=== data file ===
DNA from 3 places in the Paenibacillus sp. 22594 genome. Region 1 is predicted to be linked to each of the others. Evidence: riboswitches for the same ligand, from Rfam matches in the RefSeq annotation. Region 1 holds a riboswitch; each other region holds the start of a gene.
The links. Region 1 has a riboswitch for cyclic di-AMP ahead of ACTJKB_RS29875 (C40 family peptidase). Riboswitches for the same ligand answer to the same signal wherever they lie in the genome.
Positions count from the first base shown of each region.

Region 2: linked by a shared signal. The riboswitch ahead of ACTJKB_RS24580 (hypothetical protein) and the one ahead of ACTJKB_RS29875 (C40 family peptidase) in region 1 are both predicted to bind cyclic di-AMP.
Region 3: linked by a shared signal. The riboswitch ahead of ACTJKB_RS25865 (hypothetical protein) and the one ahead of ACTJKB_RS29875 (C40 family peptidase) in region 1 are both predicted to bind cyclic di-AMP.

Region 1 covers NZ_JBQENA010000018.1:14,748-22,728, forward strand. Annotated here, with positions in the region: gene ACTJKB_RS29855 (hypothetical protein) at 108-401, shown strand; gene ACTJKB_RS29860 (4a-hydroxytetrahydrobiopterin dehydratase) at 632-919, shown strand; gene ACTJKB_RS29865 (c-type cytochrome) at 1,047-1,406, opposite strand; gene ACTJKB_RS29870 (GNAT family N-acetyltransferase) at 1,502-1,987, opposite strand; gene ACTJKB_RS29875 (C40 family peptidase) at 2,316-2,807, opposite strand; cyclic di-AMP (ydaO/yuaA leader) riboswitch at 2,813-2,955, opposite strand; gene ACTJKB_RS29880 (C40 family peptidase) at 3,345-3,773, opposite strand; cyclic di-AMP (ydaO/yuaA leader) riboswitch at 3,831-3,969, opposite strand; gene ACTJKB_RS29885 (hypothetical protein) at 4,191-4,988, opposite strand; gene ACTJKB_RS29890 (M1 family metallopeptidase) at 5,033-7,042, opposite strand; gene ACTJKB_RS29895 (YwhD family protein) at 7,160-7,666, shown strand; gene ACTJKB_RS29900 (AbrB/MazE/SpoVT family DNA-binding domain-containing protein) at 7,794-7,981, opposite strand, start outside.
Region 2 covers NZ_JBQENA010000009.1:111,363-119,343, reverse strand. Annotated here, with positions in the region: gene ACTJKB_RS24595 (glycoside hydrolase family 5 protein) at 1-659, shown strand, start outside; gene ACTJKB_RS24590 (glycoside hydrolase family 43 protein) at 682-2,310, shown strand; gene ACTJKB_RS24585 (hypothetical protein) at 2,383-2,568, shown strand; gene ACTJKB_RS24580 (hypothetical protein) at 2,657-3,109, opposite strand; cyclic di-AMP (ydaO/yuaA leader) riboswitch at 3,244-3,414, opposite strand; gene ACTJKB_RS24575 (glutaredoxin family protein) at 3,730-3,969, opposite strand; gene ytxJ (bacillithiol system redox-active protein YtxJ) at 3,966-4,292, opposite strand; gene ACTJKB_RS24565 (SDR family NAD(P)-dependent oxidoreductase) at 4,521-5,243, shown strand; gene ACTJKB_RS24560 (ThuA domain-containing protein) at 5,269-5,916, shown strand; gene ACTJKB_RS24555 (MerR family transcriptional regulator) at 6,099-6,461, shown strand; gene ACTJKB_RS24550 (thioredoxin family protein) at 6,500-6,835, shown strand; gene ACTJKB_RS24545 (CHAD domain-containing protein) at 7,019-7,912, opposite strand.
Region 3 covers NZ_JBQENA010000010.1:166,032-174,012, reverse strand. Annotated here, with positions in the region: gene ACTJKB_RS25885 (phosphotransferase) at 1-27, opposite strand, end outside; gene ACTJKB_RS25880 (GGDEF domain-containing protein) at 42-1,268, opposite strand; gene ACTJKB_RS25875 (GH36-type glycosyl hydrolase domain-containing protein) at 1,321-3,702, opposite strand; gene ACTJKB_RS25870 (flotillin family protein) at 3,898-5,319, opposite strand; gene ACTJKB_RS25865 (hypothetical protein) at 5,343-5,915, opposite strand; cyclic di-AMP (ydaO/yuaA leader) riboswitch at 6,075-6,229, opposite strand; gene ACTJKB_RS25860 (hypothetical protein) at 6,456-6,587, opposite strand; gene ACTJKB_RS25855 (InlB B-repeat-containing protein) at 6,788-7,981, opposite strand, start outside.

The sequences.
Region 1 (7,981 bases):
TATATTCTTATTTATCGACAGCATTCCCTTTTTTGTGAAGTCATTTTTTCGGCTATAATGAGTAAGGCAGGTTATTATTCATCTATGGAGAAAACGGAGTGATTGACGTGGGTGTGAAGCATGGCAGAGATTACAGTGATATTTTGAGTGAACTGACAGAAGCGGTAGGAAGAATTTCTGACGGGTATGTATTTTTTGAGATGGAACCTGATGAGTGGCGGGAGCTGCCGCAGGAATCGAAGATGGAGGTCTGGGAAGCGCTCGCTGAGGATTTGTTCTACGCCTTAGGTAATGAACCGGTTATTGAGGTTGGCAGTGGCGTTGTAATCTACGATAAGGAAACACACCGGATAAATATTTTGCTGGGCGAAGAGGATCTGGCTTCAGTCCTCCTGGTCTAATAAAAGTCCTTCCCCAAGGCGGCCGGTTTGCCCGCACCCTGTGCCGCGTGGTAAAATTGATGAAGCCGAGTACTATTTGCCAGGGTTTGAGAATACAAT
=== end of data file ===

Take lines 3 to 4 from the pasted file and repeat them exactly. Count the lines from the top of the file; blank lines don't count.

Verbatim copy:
Positions count from the first base shown of each region.

Region 2: linked by a shared signal. The riboswitch ahead of ACTJKB_RS24580 (hypothetical protein) and the one ahead of ACTJKB_RS29875 (C40 family peptidase) in region 1 are both predicted to bind cyclic di-AMP.